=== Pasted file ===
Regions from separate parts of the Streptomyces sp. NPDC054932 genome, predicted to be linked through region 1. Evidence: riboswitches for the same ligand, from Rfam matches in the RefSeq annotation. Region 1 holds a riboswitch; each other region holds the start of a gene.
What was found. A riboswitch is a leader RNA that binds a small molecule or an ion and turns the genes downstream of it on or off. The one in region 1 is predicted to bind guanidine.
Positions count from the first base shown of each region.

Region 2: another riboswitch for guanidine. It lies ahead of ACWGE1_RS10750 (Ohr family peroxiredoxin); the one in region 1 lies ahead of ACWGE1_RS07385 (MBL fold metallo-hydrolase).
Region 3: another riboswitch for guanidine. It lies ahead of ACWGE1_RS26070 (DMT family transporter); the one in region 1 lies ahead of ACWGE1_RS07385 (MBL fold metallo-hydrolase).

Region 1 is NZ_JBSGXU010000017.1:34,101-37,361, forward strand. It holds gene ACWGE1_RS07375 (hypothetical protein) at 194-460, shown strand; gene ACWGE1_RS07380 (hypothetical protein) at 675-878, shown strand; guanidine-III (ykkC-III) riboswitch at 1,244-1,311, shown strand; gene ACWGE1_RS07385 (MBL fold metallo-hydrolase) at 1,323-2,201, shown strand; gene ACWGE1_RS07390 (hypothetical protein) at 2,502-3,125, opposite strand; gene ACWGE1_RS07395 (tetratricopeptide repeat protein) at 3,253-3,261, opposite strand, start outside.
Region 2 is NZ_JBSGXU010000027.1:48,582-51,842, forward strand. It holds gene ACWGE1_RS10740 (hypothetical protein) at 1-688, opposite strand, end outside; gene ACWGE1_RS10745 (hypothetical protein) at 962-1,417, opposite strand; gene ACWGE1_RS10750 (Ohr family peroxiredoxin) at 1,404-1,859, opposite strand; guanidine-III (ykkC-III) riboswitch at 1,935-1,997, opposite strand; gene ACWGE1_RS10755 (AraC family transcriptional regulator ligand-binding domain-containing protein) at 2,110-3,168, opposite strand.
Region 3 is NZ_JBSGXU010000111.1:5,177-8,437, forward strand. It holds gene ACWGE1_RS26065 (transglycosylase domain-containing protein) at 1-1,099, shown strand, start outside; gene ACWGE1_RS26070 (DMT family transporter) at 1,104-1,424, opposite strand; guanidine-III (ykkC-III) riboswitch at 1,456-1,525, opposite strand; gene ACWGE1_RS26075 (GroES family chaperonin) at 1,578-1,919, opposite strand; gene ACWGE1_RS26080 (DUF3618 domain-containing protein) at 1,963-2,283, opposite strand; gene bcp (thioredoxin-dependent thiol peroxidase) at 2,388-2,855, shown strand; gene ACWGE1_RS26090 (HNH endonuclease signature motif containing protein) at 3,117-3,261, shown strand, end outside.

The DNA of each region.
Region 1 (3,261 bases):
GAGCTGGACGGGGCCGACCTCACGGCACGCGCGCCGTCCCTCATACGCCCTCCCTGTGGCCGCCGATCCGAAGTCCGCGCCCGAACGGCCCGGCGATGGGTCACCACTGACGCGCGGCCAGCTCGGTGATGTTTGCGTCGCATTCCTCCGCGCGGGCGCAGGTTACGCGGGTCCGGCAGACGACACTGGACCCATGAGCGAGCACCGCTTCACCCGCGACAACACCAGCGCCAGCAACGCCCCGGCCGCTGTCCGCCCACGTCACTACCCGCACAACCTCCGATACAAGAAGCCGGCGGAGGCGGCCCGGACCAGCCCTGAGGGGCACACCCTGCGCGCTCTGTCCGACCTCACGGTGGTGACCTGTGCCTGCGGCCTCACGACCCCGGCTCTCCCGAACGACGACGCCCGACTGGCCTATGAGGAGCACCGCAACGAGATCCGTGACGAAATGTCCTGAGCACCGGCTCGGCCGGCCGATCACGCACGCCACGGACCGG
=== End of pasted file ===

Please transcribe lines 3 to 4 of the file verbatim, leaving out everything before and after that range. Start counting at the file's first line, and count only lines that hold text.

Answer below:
Positions count from the first base shown of each region.

Region 2: another riboswitch for guanidine. It lies ahead of ACWGE1_RS10750 (Ohr family peroxiredoxin); the one in region 1 lies ahead of ACWGE1_RS07385 (MBL fold metallo-hydrolase).